The volume exports of food and drink produced in Yorkshire has soared by 11 per cent in the last year and is now worth £1.14bn, figures show.
Latest HMRC figures showed that Yorkshire foodstuffs were making up an increasing amount of nationwide exports with meat, dairy and beverages leading the charge.
In the year to December 2017, £157m worth of meat was exported, along with £73m worth of dairy and £58m of beverages.
The national exporting picture shows that total goods exported from the UK increased by 11.5 per cent to £625.9bn and total food and drink exports increased by 8 per cent to £22bn in 2017.
ONS statistics also show that exports continue to grow faster than imports with the overall trade deficit narrowing by £12.8bn from £41.6bn to £28.8bn.
The rise has been attributed to a growing demand for artisan food stuffs among burgeoning middle classes in developing economies, a more aggressive marketing of UK food and drink nationwide and the strength of the Yorkshire brand.
The Department for Environment, Food & Rural Affairs (Defra) and the Department for International Trade (DIT) launched their Food is GREAT to showcase UK food and drink overseas and to help firms to export.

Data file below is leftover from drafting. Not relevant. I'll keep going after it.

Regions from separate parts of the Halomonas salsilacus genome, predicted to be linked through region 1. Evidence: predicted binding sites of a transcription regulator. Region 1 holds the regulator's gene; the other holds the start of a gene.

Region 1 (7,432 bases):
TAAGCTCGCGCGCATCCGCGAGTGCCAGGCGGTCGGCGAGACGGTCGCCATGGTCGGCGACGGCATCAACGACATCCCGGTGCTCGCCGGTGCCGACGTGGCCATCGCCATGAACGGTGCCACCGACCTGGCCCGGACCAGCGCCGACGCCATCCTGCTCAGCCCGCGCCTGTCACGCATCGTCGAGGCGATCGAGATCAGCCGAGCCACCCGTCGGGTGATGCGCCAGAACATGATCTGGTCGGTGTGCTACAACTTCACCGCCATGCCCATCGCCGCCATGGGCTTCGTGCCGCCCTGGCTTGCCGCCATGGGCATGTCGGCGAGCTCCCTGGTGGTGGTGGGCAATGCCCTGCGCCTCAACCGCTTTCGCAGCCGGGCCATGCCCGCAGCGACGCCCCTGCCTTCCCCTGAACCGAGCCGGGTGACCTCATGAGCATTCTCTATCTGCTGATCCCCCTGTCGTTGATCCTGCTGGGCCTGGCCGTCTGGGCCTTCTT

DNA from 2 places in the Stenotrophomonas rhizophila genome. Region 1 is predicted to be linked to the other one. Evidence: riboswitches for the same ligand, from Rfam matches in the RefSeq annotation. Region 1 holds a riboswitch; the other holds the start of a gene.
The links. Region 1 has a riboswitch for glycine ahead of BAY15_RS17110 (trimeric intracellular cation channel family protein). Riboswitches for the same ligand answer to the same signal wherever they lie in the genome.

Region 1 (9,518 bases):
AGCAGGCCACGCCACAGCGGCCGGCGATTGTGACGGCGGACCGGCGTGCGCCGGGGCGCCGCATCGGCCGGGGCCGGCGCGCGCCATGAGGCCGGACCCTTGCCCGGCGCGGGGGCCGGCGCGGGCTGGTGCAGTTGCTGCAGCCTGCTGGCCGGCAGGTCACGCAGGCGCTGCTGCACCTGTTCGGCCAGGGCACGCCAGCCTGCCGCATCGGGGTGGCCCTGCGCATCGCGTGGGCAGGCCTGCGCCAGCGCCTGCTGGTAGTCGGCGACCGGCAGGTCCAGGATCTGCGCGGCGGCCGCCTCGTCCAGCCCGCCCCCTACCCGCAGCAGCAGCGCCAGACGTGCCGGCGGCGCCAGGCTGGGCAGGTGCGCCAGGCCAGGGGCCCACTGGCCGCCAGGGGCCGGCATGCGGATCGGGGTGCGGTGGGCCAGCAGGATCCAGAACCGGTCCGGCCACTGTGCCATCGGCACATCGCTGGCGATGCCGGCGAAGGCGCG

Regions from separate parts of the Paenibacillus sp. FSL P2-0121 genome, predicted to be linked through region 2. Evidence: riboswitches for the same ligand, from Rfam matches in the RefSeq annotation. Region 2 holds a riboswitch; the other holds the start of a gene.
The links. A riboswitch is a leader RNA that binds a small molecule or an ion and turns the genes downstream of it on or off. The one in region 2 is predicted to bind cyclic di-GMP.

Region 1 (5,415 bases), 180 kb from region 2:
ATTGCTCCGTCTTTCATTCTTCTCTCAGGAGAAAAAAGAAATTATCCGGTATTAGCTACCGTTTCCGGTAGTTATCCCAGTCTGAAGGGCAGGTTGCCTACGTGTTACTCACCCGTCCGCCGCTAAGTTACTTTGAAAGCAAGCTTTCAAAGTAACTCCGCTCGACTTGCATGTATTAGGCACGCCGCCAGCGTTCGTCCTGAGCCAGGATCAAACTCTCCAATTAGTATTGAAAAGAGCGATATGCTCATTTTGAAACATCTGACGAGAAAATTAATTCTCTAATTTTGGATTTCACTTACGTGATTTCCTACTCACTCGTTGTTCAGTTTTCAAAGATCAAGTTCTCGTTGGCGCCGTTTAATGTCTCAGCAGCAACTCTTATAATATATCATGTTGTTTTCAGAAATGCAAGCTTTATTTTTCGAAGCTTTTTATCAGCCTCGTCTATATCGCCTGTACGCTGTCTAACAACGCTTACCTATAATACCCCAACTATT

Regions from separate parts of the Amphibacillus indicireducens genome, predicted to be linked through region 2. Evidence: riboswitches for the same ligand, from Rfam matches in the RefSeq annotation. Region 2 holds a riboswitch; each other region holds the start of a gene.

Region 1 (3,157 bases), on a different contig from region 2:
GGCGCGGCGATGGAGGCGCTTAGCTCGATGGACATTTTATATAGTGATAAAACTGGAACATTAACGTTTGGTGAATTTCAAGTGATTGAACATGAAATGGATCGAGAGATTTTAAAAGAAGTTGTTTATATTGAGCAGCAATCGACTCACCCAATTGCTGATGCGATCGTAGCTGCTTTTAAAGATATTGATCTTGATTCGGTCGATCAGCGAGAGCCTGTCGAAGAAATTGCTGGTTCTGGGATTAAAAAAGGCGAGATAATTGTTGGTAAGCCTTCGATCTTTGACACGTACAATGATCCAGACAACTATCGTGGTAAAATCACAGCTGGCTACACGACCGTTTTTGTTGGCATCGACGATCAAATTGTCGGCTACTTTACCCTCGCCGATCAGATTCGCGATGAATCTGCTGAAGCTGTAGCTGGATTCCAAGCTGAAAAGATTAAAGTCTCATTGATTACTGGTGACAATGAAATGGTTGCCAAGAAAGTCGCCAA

Last year saw both of the government departments take a number of Yorkshire and the Humber based companies to markets around the world on trade missions, including the Food and Hotel China (FHC) show in Shanghai and Gulfood in Dubai.
Mark Robson, regional director at the Department for International Trade in Yorkshire and the Humber, said: “These latest figures back up the first-hand experience of the many companies in Yorkshire and the Humber that are already feeling the benefits of increased global trade and finding success in overseas markets.
“We want firms to export their products and take advantage of the support available through DIT. We have 29 international trade advisers in Yorkshire and the Humber that can help businesses navigate the exporting process.”
Among the many food and drink firms in the region to experience strong growth is Leeds-based brewery Northern Monk Brew Co, which is now exporting to 22 different countries, including Norway, Iceland, New Zealand and Japan, in just four years of operation.
Exporting has helped the firm to double its turnover each year, with Northern Monk Brew Co expecting to hit a revenue of £4m in 2018.
The business is now ranked amongst the top 100 out of 24,000 worldwide breweries, according to Rate Beer Best, and last month launched a crowdfunding campaign to begin an ambitious expansion plan.
The new figures come amid warnings last month that small British firms are missing out by not making the most of trade opportunities with China.
Anita Zhang, founder of Acolink, told The Yorkshire Post that fast moving consumer goods were in hot demand by Chinese consumers but that SMEs needed to step up their efforts to explore new avenues.